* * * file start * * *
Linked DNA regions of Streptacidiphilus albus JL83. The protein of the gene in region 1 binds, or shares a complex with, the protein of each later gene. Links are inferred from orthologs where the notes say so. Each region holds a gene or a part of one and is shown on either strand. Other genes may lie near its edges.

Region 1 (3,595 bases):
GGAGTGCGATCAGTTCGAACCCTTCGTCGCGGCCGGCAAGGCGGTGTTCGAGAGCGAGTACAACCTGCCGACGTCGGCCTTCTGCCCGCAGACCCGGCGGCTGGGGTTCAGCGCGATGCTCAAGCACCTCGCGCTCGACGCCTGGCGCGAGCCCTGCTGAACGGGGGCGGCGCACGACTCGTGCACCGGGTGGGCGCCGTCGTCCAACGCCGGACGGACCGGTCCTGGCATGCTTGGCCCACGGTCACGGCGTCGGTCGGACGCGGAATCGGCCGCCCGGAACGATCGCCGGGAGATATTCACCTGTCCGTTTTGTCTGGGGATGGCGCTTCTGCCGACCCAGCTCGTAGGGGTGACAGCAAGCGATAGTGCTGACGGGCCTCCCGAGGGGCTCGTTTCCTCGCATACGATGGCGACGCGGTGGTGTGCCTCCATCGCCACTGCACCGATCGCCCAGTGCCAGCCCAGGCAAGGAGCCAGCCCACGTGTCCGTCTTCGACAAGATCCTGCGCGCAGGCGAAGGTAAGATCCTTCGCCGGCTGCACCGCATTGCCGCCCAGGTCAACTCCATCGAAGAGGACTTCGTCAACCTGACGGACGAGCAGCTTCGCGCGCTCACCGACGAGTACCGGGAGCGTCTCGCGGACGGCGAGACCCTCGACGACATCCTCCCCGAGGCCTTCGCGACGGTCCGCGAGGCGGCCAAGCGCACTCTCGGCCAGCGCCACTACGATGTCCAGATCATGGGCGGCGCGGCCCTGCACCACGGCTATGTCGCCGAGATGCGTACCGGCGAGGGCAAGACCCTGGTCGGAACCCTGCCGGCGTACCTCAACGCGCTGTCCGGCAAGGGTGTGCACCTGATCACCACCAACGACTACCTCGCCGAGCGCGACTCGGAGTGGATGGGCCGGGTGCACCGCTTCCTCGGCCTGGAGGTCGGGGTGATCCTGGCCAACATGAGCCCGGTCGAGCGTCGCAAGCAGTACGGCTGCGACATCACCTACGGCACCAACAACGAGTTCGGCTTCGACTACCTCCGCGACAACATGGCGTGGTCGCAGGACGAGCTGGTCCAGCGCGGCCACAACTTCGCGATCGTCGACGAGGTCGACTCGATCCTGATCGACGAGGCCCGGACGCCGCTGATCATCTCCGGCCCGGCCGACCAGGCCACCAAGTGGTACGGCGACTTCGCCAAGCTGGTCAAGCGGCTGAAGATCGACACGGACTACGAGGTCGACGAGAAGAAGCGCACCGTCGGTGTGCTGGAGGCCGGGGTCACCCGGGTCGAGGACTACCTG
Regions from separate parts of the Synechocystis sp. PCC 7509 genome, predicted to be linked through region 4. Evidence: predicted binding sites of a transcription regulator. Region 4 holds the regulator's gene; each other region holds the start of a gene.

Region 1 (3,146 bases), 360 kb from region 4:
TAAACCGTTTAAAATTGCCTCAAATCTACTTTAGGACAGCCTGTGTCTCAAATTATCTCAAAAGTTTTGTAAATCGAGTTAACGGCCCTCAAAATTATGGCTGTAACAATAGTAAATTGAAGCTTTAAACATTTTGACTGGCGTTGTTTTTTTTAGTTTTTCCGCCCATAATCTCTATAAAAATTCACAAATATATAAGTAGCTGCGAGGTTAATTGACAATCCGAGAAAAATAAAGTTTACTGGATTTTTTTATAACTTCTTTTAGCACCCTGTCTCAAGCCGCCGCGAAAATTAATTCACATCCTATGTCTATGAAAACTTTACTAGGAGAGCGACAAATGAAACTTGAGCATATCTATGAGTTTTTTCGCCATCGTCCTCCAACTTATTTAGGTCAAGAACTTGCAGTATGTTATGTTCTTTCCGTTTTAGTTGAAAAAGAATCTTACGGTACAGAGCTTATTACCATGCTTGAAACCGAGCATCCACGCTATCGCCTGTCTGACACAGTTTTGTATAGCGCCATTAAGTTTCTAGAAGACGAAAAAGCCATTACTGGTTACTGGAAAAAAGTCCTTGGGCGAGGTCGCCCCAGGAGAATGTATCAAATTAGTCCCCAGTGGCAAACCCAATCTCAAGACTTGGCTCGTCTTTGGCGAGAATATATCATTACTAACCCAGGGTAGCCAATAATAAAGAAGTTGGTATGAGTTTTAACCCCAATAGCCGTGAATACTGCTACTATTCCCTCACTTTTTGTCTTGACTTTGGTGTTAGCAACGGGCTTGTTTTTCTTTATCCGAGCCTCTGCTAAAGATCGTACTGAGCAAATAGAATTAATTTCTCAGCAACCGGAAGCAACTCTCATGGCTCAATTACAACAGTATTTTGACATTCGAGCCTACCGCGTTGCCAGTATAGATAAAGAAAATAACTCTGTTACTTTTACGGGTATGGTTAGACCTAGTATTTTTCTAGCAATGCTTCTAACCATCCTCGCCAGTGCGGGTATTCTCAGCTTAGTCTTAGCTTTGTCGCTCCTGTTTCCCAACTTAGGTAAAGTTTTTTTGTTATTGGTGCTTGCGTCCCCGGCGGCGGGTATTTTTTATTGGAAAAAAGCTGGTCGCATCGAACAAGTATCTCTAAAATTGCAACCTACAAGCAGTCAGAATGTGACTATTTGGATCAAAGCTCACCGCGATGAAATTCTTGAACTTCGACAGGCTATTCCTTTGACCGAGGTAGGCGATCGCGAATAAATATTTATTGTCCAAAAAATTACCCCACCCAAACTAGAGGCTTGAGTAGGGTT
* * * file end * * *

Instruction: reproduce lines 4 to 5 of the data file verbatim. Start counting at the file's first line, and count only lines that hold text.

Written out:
Regions from separate parts of the Synechocystis sp. PCC 7509 genome, predicted to be linked through region 4. Evidence: predicted binding sites of a transcription regulator. Region 4 holds the regulator's gene; each other region holds the start of a gene.

Region 1 (3,146 bases), 360 kb from region 4: